In new research spanning three continents, we’ve empirically investigated the changing consumer-to-brand dynamic, and laid out insights to help marketers better connect with those they’re trying to build relationships with.
Working with data specialists Marketing IQ, we went straight to the source, surveying consumers about their attitudes to brand engagements and their willingness to share data.
90 percent of all respondents said that online brand experiences need to improve. That shouldn’t be too surprising; user experience models are so often built with a taxonomy that simply doesn’t work for many, yet those flaws remain remarkably prevalent.
Brands may be comfortable doing things a certain way, but that doesn’t mean consumers are. There was a time when advertisers pointed to repeat exposure as leading to conversions and therefore justified volume. But what happens when retargeting takes exposure from eight to 800? The opposite of what brands want to happen, consumers grow frustrated and disengaged.
81 percent of consumers told us they interact with their favorite brands beyond transactional activities, but it’s how they engage that’s indicative of their likelihood to share their data. Some traditional forms of engagement have clearly fallen out of favor (many consumers are no longer willing to share information in order to receive traditional newsletters for example).
68 percent said their contact information (commonly needed in marketing activations) was the data they’re least willing to share across the board. With such data so often being marketing’s currency of success, this should ring alarm bells – especially as regulation tightens and consumers more closely guard the information that brands value the most. Data scraping and inference just won’t be possible for much longer (and have never really been that effective anyway).
Consumers are actually very willing to share their data, under the right conditions, but they expect brands to earn it.
Initiatives such as loyalty programs, which incentivize repeat business, remain universally popular and therefore present immediate opportunities for brands to build upon. Whereas most loyalty programs take a one size fits all approach (incentivizing the transactional behaviors that brands are trying to stimulate), they’re going to have to offer a lot more to achieve the type of relationships consumers want today.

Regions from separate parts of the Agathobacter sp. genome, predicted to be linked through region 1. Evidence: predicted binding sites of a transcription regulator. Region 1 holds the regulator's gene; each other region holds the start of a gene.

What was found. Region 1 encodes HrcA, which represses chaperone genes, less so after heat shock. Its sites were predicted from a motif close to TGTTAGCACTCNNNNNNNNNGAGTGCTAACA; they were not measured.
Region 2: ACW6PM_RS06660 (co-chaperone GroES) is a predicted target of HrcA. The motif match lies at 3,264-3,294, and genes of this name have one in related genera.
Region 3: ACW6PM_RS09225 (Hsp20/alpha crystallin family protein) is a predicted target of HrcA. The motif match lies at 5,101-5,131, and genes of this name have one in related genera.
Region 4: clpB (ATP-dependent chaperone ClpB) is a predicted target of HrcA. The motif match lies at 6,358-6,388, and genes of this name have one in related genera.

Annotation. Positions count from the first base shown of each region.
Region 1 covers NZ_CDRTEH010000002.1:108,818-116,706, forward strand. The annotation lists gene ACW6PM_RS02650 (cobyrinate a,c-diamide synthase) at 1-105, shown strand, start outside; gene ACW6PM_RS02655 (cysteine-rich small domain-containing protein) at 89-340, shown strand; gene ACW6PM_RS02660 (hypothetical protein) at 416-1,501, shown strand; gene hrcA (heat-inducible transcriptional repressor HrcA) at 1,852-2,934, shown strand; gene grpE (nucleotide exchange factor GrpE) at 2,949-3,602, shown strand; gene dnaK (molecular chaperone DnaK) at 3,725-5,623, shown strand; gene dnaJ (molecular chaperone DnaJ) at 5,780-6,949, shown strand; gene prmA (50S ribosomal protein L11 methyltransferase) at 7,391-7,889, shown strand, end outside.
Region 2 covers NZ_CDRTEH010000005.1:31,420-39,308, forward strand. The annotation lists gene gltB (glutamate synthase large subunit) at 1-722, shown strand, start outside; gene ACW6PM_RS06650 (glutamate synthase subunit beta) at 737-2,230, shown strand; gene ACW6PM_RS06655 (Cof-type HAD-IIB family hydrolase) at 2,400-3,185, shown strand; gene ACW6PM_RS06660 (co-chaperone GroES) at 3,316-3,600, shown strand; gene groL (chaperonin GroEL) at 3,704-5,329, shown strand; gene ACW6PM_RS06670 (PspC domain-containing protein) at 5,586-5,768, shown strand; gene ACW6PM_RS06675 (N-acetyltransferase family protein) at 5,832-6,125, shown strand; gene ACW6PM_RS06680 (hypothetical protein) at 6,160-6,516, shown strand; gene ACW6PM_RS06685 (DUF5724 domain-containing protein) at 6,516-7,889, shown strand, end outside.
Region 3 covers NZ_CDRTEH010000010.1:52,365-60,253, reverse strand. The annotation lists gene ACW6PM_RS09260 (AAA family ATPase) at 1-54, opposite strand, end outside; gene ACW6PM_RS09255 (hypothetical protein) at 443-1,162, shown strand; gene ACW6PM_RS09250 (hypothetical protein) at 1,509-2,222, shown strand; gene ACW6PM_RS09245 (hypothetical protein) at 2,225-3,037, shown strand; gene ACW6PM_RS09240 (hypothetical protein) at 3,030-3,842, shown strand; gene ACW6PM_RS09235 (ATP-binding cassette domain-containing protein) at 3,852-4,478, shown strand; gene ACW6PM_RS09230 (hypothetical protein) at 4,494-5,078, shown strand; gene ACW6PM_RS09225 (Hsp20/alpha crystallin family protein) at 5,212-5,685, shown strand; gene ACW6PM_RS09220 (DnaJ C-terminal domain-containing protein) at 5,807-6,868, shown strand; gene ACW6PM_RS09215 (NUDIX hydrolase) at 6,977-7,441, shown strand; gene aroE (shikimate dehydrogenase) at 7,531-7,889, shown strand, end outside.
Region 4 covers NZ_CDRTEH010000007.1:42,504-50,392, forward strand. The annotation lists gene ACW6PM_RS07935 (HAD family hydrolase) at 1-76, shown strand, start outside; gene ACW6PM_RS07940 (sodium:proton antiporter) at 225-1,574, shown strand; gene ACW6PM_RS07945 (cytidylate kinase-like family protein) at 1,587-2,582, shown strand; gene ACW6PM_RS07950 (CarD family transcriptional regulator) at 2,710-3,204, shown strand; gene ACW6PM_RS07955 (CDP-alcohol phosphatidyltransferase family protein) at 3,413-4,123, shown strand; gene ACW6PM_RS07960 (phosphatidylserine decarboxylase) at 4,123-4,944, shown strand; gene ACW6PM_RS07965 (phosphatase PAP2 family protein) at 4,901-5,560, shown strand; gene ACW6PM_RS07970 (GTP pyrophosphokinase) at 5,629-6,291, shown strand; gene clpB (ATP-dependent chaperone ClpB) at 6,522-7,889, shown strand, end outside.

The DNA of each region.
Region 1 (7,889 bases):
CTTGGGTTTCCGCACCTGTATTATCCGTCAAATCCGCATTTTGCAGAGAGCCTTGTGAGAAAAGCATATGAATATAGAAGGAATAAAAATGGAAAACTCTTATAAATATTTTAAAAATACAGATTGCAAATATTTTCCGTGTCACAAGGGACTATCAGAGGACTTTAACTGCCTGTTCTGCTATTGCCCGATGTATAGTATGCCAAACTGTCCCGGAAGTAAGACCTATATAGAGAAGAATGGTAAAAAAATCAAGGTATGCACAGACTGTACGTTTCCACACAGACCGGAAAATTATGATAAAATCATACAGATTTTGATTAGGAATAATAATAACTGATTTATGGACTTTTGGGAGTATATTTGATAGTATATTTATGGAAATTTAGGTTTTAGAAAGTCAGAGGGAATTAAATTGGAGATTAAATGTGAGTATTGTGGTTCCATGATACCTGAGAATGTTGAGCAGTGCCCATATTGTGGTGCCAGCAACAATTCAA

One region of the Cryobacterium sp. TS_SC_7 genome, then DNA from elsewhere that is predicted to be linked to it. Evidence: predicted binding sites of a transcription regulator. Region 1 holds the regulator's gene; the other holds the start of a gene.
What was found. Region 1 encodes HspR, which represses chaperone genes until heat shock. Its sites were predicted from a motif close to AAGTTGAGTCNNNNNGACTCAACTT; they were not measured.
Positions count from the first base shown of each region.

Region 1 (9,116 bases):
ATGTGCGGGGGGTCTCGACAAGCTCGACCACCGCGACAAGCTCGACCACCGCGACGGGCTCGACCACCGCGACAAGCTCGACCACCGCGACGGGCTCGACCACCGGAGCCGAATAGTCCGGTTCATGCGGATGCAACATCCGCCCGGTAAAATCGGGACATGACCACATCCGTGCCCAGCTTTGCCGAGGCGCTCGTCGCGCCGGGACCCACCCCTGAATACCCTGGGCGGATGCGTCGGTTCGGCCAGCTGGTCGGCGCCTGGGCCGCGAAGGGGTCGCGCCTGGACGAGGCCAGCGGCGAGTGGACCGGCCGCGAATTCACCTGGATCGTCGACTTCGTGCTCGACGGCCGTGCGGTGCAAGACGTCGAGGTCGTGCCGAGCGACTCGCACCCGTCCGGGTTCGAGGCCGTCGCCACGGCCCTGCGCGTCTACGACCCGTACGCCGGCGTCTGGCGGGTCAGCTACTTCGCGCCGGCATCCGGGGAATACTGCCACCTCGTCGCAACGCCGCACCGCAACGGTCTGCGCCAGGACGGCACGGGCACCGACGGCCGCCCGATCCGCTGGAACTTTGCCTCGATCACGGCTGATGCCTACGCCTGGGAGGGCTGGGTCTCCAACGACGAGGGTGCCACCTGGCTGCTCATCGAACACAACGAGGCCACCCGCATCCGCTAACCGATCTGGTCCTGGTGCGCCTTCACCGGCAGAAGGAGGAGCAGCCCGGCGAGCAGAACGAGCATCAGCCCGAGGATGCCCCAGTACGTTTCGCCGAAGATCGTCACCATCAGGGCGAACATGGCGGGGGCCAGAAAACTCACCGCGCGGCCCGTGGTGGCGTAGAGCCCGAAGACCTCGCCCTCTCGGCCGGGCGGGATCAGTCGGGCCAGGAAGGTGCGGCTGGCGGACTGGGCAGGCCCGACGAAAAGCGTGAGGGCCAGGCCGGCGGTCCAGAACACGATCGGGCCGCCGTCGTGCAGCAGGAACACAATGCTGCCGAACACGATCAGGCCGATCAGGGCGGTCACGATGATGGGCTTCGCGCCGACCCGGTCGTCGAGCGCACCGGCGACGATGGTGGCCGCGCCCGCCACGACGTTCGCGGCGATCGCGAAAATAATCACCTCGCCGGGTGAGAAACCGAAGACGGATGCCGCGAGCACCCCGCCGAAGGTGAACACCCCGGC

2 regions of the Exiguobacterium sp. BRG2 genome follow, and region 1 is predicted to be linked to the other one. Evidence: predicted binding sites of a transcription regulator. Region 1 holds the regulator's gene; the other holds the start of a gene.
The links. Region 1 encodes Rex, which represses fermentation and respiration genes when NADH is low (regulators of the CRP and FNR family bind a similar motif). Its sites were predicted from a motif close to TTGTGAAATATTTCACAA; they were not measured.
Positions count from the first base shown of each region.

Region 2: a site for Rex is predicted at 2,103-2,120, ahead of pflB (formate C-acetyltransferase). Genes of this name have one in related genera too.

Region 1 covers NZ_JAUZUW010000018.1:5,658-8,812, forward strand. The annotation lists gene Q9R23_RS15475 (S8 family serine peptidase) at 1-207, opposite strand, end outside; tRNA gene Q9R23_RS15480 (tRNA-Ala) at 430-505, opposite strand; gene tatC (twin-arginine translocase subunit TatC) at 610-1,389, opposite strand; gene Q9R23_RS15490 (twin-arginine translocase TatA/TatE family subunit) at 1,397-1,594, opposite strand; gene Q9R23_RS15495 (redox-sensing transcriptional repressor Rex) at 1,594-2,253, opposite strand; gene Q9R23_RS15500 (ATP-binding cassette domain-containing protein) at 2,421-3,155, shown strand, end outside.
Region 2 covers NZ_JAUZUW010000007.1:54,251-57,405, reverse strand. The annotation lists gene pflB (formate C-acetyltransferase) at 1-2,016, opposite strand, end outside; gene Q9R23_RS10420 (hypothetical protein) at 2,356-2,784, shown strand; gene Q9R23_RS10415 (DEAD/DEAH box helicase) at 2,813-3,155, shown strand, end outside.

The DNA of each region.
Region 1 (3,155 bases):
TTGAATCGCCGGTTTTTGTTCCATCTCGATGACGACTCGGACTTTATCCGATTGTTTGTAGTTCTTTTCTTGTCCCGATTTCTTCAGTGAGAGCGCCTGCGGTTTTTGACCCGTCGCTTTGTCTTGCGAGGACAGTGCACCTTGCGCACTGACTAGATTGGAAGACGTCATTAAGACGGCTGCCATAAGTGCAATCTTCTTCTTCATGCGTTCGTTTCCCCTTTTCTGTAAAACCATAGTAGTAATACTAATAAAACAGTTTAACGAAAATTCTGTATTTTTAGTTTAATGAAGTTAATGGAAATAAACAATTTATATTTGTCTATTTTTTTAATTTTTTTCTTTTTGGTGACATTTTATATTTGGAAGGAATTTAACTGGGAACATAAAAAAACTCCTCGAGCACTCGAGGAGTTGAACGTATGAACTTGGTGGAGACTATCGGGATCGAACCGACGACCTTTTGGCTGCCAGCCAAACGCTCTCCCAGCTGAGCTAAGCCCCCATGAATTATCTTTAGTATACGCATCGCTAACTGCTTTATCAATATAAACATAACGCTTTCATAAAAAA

Take the US, where over a quarter (26 percent) of 18-59 year olds said they prefer to interact with their favorite brands by playing interactive games and taking part in contests; that’s incredibly exciting and should prompt marketers to explore the wealth of opportunities that it presents.
The point is that marketing needs to get better at listening to what individuals want… and a lot better at acting upon it. The likes of the awesome gamified gas station app that rewards users for hitting exact cost amounts at the pump (a game many people already organically play themselves) is great for certain consumers but may be completely irrelevant and unappealing to others. In our study, for example, older demographics proved far less interested in such initiatives. The key is engaging in the right way and at the right time. One size does not fit all.
This applies to incentives as well as engagement mechanisms. In Singapore, for example, our study revealed generational differences in the types of things consumer value, e.g. younger generations are far more likely to favor experiences. Understanding the preferences and tailoring the experience is hugely important when establishing true value.
The research shows that more people are looking for better connections to brands than are simply looking for ‘bargains’. 83% of respondents said they engaged for non-incentive reasons outside of shopping activities. Of those 83%, 61% said Connect With The Brand or Learn About New Products or Services was a reason why they engaged with the brand. Marketers need to note consumers value certain things more than discounts. They see great value in exchanges that make their lives easier, which save time and which deliver what they need, when they need it.
Overall, Marketers are going to have to seize each engagement opportunity and earn consumer data going forward. Consumers get to ‘vote’ in every online interaction (there is always that cross in the top right corner). If they’re regularly voting against you, that should send a clear message that more work needs to be done.
Consumers must have an opportunity to shape what the value return is for their loyalty. Value perception can be radically different. Brands want trust from consumers, but brands must trust consumers first, that requires transparent and mutually beneficial relationships.
A good starting point is understanding how consumers want to engage and when they’re willing to share data, luckily (for you) those topics, and more, have been researched in this new report.
Attend this webinar where we’ll take a deeper dive into Understanding Why and How Consumers Engage with Brands Feb 10 at 10am CT/4pm UK.
Then, check out the full report: Download our Consumer Insight Report today.